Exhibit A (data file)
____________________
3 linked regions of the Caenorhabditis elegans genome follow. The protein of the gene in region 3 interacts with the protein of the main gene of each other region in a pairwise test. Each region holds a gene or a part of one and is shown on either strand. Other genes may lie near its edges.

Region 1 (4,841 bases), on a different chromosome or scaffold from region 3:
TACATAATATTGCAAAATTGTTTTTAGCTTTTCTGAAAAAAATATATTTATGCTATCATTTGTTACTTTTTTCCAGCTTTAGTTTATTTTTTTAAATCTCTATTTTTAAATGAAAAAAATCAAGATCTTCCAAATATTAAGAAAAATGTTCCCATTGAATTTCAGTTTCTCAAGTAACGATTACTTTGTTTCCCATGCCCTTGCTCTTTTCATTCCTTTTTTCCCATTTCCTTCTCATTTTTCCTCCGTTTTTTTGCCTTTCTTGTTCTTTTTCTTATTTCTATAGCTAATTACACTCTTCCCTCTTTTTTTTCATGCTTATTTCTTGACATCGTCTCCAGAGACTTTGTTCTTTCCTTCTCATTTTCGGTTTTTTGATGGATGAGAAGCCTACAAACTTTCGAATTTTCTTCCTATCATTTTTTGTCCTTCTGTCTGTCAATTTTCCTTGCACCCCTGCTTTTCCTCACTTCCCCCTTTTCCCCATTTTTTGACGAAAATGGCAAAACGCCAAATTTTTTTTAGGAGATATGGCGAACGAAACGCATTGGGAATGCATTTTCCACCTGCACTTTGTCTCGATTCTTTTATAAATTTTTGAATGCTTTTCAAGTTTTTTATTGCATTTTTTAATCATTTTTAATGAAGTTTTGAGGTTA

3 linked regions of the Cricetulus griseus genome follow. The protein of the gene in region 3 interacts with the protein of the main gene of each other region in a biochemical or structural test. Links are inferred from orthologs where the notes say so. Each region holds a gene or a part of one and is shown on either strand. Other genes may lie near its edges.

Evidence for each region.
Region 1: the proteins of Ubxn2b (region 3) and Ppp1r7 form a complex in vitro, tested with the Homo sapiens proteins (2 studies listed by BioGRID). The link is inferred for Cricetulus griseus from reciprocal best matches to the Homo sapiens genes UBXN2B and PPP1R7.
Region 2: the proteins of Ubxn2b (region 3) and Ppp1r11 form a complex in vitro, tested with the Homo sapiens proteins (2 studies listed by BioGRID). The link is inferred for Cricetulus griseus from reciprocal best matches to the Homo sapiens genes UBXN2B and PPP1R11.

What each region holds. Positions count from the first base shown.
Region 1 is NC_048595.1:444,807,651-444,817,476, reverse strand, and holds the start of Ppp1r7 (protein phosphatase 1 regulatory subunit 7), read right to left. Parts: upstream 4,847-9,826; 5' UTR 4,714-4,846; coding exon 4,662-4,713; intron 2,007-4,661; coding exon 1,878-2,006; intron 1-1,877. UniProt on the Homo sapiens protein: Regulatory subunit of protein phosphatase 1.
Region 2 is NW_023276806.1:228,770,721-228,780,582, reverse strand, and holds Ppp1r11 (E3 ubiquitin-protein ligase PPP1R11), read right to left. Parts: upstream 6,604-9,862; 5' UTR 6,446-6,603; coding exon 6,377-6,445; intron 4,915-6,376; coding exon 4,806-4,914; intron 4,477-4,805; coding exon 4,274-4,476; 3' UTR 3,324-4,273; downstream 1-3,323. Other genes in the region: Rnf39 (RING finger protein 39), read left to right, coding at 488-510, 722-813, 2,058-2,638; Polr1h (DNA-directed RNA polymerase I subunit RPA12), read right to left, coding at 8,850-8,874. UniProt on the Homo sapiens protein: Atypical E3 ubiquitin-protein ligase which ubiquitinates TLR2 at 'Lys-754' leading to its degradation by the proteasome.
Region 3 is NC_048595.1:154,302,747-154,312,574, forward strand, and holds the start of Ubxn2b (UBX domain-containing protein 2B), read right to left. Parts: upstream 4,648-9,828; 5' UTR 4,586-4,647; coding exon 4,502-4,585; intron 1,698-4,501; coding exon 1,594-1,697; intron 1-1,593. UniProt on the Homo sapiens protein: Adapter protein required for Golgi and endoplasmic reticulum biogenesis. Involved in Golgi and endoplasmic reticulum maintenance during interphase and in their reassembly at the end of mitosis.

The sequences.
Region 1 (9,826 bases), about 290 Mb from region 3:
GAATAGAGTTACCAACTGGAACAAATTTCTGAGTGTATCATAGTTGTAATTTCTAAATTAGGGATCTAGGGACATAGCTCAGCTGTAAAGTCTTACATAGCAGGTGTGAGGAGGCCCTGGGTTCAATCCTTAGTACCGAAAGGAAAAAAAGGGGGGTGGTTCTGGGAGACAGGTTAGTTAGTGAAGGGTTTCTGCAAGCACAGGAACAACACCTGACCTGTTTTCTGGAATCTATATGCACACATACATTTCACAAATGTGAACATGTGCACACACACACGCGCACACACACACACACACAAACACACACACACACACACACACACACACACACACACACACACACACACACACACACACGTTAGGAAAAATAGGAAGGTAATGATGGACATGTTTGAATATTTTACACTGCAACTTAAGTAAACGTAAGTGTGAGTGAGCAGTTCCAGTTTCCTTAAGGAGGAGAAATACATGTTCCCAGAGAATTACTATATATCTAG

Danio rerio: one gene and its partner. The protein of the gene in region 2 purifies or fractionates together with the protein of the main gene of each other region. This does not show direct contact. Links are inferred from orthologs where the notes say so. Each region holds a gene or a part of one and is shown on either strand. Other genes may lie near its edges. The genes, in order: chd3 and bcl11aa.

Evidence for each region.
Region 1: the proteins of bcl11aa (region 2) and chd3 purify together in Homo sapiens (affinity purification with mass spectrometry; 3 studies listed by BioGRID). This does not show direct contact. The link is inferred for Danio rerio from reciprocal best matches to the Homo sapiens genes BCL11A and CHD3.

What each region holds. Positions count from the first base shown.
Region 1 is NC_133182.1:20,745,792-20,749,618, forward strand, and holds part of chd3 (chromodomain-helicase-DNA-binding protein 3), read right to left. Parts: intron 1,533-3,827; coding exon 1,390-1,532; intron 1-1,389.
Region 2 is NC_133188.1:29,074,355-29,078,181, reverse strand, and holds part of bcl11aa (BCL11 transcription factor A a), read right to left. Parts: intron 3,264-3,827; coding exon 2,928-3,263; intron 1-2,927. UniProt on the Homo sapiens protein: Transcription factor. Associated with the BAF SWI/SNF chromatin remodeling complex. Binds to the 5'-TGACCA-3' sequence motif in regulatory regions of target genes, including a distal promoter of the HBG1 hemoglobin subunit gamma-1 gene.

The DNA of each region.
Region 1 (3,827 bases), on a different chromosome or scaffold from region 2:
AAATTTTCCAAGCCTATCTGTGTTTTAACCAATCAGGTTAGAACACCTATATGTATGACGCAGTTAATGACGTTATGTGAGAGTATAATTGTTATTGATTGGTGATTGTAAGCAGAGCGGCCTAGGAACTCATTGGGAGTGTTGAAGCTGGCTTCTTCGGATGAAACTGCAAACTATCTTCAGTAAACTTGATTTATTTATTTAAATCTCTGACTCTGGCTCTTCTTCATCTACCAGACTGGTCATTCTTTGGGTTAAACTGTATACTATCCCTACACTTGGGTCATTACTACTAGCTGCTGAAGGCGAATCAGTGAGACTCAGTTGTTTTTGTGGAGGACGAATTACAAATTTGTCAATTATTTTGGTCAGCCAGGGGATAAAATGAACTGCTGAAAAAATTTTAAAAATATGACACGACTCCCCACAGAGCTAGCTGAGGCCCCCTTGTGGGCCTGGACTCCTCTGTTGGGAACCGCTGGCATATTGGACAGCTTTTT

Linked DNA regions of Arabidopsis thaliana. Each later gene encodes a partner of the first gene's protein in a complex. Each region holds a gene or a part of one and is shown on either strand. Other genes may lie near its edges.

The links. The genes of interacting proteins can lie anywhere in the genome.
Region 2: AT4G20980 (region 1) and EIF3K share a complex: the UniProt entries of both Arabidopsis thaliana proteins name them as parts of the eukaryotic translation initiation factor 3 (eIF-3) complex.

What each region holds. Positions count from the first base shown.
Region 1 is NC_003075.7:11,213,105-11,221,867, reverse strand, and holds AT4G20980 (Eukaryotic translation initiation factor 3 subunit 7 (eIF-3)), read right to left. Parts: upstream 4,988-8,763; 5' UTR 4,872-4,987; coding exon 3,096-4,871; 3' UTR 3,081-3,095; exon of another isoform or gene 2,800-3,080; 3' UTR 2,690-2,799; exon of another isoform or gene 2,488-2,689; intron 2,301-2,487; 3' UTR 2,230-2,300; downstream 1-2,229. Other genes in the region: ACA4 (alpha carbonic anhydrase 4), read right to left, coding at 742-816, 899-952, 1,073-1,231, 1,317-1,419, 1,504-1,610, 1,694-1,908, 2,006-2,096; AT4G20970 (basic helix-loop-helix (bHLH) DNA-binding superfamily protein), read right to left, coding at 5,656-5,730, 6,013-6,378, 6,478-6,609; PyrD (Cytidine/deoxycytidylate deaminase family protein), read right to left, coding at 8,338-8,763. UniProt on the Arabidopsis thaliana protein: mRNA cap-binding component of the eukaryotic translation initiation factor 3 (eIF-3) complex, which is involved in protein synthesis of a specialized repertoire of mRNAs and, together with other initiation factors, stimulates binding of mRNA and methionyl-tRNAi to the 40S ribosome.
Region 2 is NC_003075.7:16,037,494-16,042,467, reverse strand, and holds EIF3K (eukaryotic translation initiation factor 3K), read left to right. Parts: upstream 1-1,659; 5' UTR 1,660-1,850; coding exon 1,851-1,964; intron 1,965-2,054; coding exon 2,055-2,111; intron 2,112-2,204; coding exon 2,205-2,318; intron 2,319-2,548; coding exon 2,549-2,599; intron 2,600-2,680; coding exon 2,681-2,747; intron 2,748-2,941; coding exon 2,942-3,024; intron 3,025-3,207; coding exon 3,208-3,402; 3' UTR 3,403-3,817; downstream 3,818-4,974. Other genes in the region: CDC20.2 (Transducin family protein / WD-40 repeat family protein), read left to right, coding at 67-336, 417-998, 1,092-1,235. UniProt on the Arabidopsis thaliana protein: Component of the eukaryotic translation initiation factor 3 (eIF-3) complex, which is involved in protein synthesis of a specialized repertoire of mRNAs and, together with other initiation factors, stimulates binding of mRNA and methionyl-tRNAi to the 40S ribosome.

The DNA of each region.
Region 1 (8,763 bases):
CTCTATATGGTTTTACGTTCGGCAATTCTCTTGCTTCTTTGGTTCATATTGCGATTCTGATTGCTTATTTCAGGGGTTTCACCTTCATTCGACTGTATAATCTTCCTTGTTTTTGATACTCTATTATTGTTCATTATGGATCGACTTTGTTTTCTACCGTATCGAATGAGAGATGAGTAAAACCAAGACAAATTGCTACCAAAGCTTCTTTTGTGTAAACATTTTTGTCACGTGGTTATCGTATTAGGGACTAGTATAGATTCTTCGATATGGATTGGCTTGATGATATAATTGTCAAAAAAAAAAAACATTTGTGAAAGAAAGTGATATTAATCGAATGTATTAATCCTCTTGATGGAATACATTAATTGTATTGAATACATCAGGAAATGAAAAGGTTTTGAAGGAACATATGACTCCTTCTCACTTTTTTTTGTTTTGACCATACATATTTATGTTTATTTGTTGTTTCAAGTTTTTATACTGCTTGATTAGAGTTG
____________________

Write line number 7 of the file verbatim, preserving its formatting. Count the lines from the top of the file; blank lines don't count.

Region 2: the proteins of Ubxn2b (region 3) and Ppp1r11 form a complex in vitro, tested with the Homo sapiens proteins (2 studies listed by BioGRID). The link is inferred for Cricetulus griseus from reciprocal best matches to the Homo sapiens genes UBXN2B and PPP1R11.